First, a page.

Making decisions in uncertain times

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Even though it may feel like life in general is a little bit out of control, you will still be in the position where you have to make decisions, including financial decisions, and it may feel like you are dancing on quicksand. 

Here are some thoughts around creating processes for making decisions that may feel overwhelming. 

#1 – Know what your safety net is

When you are making a big decision, know what you need to have in place so that you feel SAFE. 

It is difficult to make a solid decision from a place of FEAR.  

Work out what you need to have behind you or underneath you so that you feel OK about making that decision. 

When we have clients who are setting up investment portfolios, we talk to them about how much money that they need to leave in their bank accounts to feel safe to be in investment markets. 

Do not skim lightly over this choice.  If you leave your safety net a bit too small, it will stress you out.   Consciously work out what you need to have in place so that you feel OK about making a decision and having it work, or not work out. 

#2 – Be very clear about WHAT the problem is that you are trying to solve

You can’t make a good decision if you are not sure what you are trying to “fix” and are not sure why you are even trying to make a decision about this big issue! 

You are ideally going to make a decision about a clear issue that needs to have a decision made about it. 

When you understand what the underlying issue is, you can be really clear about whether the decision is actually going to fix the problem.

#3 – Do you have all of the information that you need to make the decision?

If you are sitting down to make that decision, do you have all of the input that you need so that you can work out the pros and cons of the decision? 

Some decisions require more data than others. 

I find mind mapping is a really useful tool to make sure that I have considered all of the options and to make sure that I have all of my t’s crossed and I’s dotted before I step into something.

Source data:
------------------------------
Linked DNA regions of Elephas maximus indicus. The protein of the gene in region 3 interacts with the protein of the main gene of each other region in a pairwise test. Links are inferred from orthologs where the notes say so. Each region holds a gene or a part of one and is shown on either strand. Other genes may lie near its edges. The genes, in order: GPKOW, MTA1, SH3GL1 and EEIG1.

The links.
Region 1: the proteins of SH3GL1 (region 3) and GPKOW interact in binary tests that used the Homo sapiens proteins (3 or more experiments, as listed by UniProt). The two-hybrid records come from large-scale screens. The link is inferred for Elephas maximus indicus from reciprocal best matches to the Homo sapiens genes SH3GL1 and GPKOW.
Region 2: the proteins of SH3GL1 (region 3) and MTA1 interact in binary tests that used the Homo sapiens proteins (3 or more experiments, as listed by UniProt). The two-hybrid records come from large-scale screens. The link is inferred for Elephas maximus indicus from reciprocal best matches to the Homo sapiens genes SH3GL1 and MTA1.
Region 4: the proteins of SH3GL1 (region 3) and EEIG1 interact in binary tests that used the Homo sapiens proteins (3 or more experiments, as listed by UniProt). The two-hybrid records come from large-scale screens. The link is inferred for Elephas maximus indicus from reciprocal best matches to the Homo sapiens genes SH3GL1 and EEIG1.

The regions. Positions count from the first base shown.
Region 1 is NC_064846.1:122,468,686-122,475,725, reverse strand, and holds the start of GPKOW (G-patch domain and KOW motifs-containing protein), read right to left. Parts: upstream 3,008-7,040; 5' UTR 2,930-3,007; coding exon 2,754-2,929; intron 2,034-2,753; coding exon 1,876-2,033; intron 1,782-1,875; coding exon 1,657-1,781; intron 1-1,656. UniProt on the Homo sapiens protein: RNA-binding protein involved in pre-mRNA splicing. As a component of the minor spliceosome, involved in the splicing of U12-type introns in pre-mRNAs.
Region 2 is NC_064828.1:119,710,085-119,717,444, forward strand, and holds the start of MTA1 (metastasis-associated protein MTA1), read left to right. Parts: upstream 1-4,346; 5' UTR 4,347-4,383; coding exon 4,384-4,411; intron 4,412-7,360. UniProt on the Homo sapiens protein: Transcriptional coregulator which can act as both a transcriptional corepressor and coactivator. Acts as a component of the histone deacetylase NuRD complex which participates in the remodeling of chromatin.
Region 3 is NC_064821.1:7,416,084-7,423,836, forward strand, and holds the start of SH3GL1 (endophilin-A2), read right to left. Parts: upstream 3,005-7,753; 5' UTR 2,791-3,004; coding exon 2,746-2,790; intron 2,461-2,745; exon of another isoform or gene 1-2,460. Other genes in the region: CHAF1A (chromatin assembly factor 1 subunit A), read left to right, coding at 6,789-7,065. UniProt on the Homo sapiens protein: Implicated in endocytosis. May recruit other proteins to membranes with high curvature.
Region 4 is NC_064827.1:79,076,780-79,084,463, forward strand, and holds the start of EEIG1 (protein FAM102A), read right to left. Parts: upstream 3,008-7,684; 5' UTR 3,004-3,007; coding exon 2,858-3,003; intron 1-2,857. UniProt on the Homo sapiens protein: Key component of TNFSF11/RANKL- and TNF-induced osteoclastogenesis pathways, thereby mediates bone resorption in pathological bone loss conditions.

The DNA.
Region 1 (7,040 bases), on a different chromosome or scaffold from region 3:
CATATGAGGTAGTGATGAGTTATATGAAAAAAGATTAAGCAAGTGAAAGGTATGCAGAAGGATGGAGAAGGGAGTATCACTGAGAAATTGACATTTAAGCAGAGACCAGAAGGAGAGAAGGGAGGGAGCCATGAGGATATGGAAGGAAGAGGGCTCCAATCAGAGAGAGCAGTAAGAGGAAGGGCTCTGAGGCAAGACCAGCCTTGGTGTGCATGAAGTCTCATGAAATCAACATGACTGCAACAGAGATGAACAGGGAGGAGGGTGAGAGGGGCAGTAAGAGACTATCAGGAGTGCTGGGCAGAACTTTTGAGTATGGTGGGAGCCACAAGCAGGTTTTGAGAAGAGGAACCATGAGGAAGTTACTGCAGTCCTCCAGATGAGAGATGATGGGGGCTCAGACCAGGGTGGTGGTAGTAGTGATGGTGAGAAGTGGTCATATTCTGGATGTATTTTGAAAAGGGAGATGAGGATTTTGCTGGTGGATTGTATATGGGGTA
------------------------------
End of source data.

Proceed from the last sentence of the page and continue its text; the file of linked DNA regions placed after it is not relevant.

#4 – What is the cost of not making a decision?

Sometimes, decisions need to be made. 

To quote Jim Rohn,

“it doesn’t matter which side of the fence you get off on sometimes. What matters most is getting off”  

Not making a decision can cause a lot of mental stress and it also can leave you in that place of powerlessness and subsequent overwhelm. 

We often talk to clients about opportunity cost – the cost of missing an opportunity because you have not made a decision about something. 

#5 – The best decisions often involve a mix of the head and the gut

I have found, over the years, that not all of the best wisdom comes from logic and reasonableness.  

I have made the odd decision when it all looked good on paper and I had researched it to the minutest degree but my intuition was saying “no, no, no…..” and then found out later that my gut instincts were actually totally on point.    

Do not discount your intuition.  

Sometimes you DO need to step out in faith when faith is the final part of the decision process. 

 

Janet Natta is a financial adviser and director of Smart Money Advice, offering investment portfolio construction and management services to clients throughout NZ, as well as comprehensive financial planning advice to assist clients to build and protect wealth to achieve their dreams.
DISCLAIMER: The information contained in this article represents the views of the author. It is based on information believed but not warranted to be correct.   Any views or information, whilst given in good faith, are given with an express disclaimer of responsibility and no right shall rise against any of the authors or Smart Money Advice or their employees either directly or indirectly out of any views, advice or information.
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